Carlos Berdejó


The use of collective action clauses (CACs) in public bonds has received significant attention in academic and policy circles in recent years. While the existing literature suggests that market participants in sovereign and corporate bond markets often opt to include CACs when allowed under the applicable governing law, whether CACs create or destroy economic value is an open question. Notably, the studies examining the value of CACs have largely focused on sovereign bonds, devoting minor attention to public corporate debt, a gap in the literature which this Article addresses.

This Article assesses the value of CACs by exploiting a recent reform in the legal regime governing CACs in Chile, wherein previously banned CACs are now allowed in public corporate debt. Interest rate spreads for bonds issued with a CAC after the reform are on average 20% lower than those of bonds that do not include such clauses. The average effect, 28.5 basis points, translates to annual savings of over U.S. $415,000, which add up to approximately U.S. $6.0 million during the course of the life of the average bond. This finding is robust to controlling for various issuer characteristics and is replicated in specifications that include issuer fixed effects, confirming that these results are not driven by unobservable issuer characteristics. The analyses also suggest that including a CAC can potentially benefit all issuers regardless of their creditworthiness, a result contrary to earlier studies in this area.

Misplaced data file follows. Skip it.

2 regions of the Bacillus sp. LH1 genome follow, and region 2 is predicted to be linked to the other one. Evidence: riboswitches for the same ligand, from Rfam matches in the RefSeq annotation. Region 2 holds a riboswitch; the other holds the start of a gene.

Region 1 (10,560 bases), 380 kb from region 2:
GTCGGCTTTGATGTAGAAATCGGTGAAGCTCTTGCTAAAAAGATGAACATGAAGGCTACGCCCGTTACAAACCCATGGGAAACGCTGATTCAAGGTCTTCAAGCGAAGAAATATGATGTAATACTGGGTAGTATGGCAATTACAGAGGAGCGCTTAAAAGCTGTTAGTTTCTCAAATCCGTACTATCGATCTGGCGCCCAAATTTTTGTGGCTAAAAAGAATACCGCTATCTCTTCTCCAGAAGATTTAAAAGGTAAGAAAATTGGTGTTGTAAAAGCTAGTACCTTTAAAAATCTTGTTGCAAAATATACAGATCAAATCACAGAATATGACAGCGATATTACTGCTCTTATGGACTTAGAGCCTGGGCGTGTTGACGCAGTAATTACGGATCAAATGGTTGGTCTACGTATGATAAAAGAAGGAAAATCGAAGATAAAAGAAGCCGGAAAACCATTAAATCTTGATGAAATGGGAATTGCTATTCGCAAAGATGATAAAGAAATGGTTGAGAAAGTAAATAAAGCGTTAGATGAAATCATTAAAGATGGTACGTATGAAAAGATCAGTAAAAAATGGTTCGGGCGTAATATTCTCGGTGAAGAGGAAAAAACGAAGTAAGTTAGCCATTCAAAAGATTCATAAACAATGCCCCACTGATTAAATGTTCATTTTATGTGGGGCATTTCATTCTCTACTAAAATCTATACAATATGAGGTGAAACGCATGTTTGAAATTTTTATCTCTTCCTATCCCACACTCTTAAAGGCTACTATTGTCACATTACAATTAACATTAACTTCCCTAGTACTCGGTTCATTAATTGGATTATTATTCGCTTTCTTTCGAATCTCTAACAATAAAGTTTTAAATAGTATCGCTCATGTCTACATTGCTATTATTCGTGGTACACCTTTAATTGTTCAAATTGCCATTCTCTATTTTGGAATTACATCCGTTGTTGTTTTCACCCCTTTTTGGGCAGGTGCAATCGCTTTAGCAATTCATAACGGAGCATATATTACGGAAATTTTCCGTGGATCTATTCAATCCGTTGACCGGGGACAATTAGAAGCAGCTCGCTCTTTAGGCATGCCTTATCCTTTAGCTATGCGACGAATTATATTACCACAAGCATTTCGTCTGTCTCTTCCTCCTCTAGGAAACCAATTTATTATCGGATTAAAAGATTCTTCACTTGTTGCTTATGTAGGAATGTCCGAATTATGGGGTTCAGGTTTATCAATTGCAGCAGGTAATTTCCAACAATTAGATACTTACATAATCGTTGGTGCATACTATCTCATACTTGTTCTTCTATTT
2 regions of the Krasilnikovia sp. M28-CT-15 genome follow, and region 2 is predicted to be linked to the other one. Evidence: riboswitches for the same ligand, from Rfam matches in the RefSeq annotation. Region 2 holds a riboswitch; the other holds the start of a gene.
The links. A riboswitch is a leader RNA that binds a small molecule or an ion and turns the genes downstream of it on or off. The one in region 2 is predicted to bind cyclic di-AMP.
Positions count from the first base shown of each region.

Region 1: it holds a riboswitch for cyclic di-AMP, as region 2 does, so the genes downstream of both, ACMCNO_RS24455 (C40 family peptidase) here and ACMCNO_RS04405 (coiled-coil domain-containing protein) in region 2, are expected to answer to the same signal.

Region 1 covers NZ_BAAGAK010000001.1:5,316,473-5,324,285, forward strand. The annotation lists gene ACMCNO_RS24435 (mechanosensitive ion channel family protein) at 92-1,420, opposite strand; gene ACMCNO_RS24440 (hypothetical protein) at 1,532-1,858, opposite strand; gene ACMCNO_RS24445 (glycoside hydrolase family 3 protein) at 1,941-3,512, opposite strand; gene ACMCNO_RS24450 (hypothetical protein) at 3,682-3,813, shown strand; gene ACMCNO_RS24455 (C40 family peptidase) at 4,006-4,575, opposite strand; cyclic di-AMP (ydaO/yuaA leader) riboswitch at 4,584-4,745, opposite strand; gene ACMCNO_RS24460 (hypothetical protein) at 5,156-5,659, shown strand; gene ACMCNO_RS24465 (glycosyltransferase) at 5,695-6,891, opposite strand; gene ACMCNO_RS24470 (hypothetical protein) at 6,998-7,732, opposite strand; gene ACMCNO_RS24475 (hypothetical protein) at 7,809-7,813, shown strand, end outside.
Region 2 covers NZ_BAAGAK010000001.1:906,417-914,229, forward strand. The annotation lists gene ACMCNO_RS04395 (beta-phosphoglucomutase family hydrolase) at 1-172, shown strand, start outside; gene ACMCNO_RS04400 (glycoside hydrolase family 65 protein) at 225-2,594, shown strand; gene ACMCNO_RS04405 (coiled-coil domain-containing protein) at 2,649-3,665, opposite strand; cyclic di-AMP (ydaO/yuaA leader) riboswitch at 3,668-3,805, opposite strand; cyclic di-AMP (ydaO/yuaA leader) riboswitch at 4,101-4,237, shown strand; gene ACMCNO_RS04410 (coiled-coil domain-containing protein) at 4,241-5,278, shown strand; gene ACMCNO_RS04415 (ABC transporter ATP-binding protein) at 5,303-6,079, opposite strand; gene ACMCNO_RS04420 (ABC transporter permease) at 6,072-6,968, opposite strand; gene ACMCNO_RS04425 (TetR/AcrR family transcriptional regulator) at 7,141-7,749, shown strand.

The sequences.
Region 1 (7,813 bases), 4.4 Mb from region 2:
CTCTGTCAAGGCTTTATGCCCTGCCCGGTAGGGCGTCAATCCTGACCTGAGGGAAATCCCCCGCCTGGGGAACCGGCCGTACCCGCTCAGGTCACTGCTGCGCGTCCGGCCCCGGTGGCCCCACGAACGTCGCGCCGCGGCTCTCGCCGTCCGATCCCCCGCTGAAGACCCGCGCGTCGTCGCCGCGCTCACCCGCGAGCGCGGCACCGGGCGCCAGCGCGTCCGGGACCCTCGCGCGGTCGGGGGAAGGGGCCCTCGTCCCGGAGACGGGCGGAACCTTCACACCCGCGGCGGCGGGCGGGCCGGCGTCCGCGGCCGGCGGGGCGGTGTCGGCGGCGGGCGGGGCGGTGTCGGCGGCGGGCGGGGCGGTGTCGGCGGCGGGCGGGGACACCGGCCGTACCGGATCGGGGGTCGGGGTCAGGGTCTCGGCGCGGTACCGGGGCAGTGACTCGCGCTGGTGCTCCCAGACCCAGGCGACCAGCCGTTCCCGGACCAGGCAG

These findings provide a positive assessment of the recent legal reforms in Chile and, most importantly, strengthen the case for repealing the longstanding prohibition on CACs in public corporate debt issued under U.S. law. The experience in Chile suggests that repealing this ban on CACs would result in lower interest rates, substantially reducing the cost of capital for U.S. corporations, the vast majority of which primarily rely on the bond markets to conduct their financing activities.